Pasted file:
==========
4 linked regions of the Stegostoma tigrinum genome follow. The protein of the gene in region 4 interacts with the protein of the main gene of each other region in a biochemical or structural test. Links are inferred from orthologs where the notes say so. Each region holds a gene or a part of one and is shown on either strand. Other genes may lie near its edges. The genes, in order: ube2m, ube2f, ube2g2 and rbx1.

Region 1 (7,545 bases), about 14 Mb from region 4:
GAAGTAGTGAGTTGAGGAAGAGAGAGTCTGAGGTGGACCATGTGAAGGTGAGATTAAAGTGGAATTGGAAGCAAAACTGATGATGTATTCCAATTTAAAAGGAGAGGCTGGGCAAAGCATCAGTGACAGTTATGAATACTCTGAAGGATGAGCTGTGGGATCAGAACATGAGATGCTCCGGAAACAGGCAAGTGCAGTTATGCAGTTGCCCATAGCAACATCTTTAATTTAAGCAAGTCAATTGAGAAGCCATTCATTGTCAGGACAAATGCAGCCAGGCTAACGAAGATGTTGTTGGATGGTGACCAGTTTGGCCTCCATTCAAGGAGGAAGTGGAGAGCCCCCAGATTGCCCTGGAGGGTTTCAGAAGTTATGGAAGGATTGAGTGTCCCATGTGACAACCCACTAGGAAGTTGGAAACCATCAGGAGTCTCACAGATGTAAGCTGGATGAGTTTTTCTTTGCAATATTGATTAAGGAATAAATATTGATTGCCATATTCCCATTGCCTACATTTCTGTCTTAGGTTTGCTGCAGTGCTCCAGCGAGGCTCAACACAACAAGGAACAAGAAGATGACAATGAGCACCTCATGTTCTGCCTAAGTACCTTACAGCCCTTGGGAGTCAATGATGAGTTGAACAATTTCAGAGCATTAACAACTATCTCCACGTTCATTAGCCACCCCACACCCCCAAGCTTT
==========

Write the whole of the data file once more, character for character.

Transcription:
4 linked regions of the Stegostoma tigrinum genome follow. The protein of the gene in region 4 interacts with the protein of the main gene of each other region in a biochemical or structural test. Links are inferred from orthologs where the notes say so. Each region holds a gene or a part of one and is shown on either strand. Other genes may lie near its edges. The genes, in order: ube2m, ube2f, ube2g2 and rbx1.

Region 1 (7,545 bases), about 14 Mb from region 4:
GAAGTAGTGAGTTGAGGAAGAGAGAGTCTGAGGTGGACCATGTGAAGGTGAGATTAAAGTGGAATTGGAAGCAAAACTGATGATGTATTCCAATTTAAAAGGAGAGGCTGGGCAAAGCATCAGTGACAGTTATGAATACTCTGAAGGATGAGCTGTGGGATCAGAACATGAGATGCTCCGGAAACAGGCAAGTGCAGTTATGCAGTTGCCCATAGCAACATCTTTAATTTAAGCAAGTCAATTGAGAAGCCATTCATTGTCAGGACAAATGCAGCCAGGCTAACGAAGATGTTGTTGGATGGTGACCAGTTTGGCCTCCATTCAAGGAGGAAGTGGAGAGCCCCCAGATTGCCCTGGAGGGTTTCAGAAGTTATGGAAGGATTGAGTGTCCCATGTGACAACCCACTAGGAAGTTGGAAACCATCAGGAGTCTCACAGATGTAAGCTGGATGAGTTTTTCTTTGCAATATTGATTAAGGAATAAATATTGATTGCCATATTCCCATTGCCTACATTTCTGTCTTAGGTTTGCTGCAGTGCTCCAGCGAGGCTCAACACAACAAGGAACAAGAAGATGACAATGAGCACCTCATGTTCTGCCTAAGTACCTTACAGCCCTTGGGAGTCAATGATGAGTTGAACAATTTCAGAGCATTAACAACTATCTCCACGTTCATTAGCCACCCCACACCCCCAAGCTTT